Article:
The fox knows many little things but the hedgehog knows one big thing, the Greek poetArchilochus once said, which simply meant that the hedgehog’s single defence defeats the fox’s many tricks.
This is a very famous metaphor among intellectuals. Philosopher Isaiah Berlin used this metaphor in his famous essay, where he classified thinkers and writers into two groups. Ones with a single vision and single set of principles match the thinking and action of the hedgehog and the fox would seize many experiences and pursue many ends but would lack the central vision and universal principle, representing the second group.
The hedgehog is a spine-covered, rabbit-sized pig (hog)-like mammal. If asked, a biologist will tell you that the hedgehog also has many tricks on his sleeve to survive. The anointing behaviour of the hedgehog is a very interesting example; whenever it comes across a new scent, it will lick and bite that source and then form a scented froth in its mouth. This scented froth is pasted on its spines with its tongue so that it can hide around its predator. Animals, who use smell as a tool do not reach up to it, even if it does reach, the hedgehog uses its famous skill of coiling up into a spine ball to save itself.
On an average, a hedgehog has 5,000-6,500 quills. Their positioning is controlled by two large muscles. However, there are some bare parts with no quills and if it is bitten by a venomous snake, a protein called eranacin gives the hedgehog natural immunity against snake bites. The quills not only help in giving protection, but they also help in predation. In predation, my personal observation has been seeing a hedgehog biting and holding onto a snake’s tail. The snake tried to strike, but with attacks on the spiky animal, it got hurt, and finally, the hedgehog managed to kill the snake and consume it. It is also a wrong notion that during mating, the male gets hurt with the female spines and due to this, there is a proverb termed as the ‘hedgehog dilemma’.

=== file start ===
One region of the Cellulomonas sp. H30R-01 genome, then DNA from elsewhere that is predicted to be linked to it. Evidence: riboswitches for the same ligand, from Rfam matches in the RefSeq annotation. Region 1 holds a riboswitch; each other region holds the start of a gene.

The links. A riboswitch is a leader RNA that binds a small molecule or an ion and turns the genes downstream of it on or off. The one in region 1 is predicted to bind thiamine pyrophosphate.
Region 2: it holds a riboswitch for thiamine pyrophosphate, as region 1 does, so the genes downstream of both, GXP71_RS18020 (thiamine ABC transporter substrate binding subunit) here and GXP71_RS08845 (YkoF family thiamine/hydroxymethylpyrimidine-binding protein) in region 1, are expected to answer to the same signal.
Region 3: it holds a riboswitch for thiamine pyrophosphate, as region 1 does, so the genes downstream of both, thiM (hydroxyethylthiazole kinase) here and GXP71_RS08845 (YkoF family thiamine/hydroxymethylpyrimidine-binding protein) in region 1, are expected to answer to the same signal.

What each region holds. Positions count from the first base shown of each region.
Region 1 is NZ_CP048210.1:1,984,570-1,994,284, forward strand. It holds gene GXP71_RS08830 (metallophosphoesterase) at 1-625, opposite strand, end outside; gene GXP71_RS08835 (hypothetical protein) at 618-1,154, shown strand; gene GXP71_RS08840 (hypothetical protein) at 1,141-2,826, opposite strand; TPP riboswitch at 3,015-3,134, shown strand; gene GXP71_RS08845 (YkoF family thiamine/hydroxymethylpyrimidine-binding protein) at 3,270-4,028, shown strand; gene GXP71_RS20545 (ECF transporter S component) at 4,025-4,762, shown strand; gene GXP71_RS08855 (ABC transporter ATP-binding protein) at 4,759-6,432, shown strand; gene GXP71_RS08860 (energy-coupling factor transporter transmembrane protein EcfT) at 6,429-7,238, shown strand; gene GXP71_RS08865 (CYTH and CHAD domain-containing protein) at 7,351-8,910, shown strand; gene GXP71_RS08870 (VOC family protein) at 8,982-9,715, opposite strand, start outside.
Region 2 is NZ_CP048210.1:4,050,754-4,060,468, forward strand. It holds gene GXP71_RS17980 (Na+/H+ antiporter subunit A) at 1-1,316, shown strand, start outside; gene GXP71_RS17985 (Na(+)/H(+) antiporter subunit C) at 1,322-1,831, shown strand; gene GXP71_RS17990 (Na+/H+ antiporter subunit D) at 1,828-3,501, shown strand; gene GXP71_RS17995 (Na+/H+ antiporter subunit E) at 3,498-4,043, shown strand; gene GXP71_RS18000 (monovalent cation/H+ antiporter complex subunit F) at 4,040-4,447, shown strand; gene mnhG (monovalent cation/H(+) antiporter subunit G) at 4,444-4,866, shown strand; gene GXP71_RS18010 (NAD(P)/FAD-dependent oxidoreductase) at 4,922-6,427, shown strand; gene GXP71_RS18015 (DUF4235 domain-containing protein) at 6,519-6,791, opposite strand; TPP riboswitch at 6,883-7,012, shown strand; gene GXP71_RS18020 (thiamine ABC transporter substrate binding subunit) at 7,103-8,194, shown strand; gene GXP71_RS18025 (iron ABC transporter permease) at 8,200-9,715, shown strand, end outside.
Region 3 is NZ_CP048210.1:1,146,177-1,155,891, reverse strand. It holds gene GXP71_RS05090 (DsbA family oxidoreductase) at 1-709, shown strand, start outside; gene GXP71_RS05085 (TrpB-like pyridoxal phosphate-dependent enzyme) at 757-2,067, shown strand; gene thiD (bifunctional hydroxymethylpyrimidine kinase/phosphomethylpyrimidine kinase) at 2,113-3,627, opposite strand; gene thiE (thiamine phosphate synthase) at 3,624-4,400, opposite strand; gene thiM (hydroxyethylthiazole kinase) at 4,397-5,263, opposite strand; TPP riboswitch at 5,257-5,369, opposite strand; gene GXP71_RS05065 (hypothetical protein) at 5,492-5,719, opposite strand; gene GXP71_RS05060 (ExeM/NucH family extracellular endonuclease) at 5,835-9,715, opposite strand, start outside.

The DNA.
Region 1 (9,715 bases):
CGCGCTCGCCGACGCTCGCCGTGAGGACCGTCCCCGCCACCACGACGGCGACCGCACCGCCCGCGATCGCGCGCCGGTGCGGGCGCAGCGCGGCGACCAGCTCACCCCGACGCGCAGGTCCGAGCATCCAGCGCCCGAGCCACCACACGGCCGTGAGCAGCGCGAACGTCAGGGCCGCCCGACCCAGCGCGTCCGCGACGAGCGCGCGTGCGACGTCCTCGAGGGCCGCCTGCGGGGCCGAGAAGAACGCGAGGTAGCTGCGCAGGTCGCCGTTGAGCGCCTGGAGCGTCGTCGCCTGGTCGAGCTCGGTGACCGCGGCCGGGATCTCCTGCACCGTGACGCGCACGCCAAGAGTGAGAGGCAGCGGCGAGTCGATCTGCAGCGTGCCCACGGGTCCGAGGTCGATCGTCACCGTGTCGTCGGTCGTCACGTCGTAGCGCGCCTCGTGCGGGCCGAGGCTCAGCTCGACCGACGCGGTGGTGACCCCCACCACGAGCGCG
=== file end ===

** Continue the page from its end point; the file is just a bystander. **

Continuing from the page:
There are 17 species of hedgehogs in the world and it spreads across Europe, Asia and Africa. In India, there are four types of species – the Indian or pale hedgehog, the long-eared hedgehog, the Brandt’s hedgehog and the bare-bellied hedgehog. The bare-bellied hedgehog is an endemic species, found only in India.
Hedgehogs are mainly found in dry areas. The long-eared hedgehog and Indian hedgehog are found in Gujarat and Rajasthan. Brandt’s hedgehogs are found only in Rajasthan and the bare-bellied hedgehog is found in Tamil Nadu and Andhra Pradesh. Farmers all over bring and leave them in their farms and fields to control snake and rat populations. Primarily, the hedgehog is an insectivore. Rajasthan’s famous wildlife expert, the late Shantanu Kumar, once told me about his experience of driving his vehicle carefully in Churu districts of Rajasthan to avoid killing a hedgehog on the road. This scenario does not exist anymore as more use of tractors have harmed the hedgehog and its habitat. Besides, the use of pesticides in crops have resulted in a decline in hedgehog population. Unfortunately, in spite of all the tricks and skills applied, neither the fox nor the hedgehog has been able to save themselves from the wrath of human dominance. We will not be able to win the battle without learning the important lesson of coexistence.